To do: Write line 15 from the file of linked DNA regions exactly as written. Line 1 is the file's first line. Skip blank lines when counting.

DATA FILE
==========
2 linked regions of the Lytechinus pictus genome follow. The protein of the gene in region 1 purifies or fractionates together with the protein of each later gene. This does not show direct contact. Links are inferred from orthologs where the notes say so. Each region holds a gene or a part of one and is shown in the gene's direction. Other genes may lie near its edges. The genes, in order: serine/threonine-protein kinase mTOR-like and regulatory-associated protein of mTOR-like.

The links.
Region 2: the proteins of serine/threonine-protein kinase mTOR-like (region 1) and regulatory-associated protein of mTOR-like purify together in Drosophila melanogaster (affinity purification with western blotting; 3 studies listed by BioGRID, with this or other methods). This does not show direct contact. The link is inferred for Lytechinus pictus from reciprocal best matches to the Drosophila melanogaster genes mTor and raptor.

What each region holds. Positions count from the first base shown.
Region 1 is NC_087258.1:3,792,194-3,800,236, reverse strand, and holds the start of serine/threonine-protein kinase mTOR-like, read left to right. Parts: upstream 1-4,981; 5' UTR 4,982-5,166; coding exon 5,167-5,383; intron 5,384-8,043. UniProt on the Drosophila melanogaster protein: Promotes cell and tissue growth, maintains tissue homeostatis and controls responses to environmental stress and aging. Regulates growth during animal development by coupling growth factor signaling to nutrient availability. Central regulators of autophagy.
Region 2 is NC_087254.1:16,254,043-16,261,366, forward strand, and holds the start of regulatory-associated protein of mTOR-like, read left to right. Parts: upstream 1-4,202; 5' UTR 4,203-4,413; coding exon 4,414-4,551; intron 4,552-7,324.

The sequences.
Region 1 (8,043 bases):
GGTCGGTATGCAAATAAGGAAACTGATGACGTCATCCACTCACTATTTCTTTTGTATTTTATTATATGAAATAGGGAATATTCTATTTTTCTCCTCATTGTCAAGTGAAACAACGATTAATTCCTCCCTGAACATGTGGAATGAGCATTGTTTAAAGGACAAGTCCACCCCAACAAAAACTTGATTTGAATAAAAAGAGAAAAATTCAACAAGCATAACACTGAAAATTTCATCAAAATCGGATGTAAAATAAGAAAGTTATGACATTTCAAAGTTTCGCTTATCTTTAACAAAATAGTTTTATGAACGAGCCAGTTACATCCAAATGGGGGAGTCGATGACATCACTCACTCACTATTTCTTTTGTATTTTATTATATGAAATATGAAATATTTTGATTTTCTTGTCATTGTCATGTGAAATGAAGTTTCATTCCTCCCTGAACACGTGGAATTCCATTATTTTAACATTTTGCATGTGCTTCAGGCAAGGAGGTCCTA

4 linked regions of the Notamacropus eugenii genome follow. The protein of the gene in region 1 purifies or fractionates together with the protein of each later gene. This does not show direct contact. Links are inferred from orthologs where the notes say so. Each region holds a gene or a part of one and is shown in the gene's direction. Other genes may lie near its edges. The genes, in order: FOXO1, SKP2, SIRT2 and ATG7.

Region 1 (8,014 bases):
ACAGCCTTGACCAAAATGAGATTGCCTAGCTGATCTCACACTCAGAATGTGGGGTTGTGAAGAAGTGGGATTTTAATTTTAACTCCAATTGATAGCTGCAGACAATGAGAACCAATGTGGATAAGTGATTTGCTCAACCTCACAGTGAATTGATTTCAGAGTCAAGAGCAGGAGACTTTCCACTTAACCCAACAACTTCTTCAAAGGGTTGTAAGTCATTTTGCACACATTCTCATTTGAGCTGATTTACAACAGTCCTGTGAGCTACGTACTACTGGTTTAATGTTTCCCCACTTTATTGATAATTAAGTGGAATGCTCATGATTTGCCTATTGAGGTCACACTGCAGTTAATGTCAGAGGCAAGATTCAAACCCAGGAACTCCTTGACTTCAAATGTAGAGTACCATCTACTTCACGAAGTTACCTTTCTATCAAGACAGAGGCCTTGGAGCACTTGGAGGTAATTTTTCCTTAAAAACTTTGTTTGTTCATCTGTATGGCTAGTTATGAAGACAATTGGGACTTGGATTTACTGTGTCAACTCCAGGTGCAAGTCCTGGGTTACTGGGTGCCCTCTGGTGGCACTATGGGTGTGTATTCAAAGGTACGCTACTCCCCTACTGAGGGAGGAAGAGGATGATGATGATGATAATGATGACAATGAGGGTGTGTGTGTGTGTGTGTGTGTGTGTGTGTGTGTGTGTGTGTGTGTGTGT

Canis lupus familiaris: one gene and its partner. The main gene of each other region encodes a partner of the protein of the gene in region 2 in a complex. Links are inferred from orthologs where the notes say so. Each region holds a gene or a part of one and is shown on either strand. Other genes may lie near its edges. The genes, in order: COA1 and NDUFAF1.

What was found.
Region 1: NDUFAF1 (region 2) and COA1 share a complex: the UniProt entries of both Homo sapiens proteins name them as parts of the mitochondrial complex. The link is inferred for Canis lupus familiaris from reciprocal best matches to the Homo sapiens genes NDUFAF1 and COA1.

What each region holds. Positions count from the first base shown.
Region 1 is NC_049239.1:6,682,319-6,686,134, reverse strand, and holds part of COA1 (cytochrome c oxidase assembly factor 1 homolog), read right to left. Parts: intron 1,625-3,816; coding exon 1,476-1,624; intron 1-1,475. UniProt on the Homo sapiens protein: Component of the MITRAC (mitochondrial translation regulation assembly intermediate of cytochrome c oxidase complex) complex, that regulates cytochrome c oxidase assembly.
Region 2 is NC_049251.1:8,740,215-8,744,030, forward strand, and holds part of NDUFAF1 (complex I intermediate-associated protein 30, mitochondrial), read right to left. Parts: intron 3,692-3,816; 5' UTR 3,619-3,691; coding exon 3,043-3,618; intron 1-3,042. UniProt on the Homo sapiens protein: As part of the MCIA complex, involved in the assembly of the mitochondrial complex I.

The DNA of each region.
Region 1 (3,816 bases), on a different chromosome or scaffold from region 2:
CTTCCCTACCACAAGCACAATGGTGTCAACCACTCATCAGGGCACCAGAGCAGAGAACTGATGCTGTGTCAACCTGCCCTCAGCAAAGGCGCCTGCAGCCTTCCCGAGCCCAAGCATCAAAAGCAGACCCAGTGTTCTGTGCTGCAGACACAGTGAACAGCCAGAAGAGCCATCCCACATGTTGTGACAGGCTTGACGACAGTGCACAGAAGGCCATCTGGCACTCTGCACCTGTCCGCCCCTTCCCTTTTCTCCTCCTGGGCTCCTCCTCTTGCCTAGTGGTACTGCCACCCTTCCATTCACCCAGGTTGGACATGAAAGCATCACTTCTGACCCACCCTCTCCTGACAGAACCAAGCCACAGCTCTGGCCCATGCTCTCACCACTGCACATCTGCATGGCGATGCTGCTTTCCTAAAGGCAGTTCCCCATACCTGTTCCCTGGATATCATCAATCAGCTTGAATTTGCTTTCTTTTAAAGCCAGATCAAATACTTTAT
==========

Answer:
Region 1: NDUFAF1 (region 2) and COA1 share a complex: the UniProt entries of both Homo sapiens proteins name them as parts of the mitochondrial complex. The link is inferred for Canis lupus familiaris from reciprocal best matches to the Homo sapiens genes NDUFAF1 and COA1.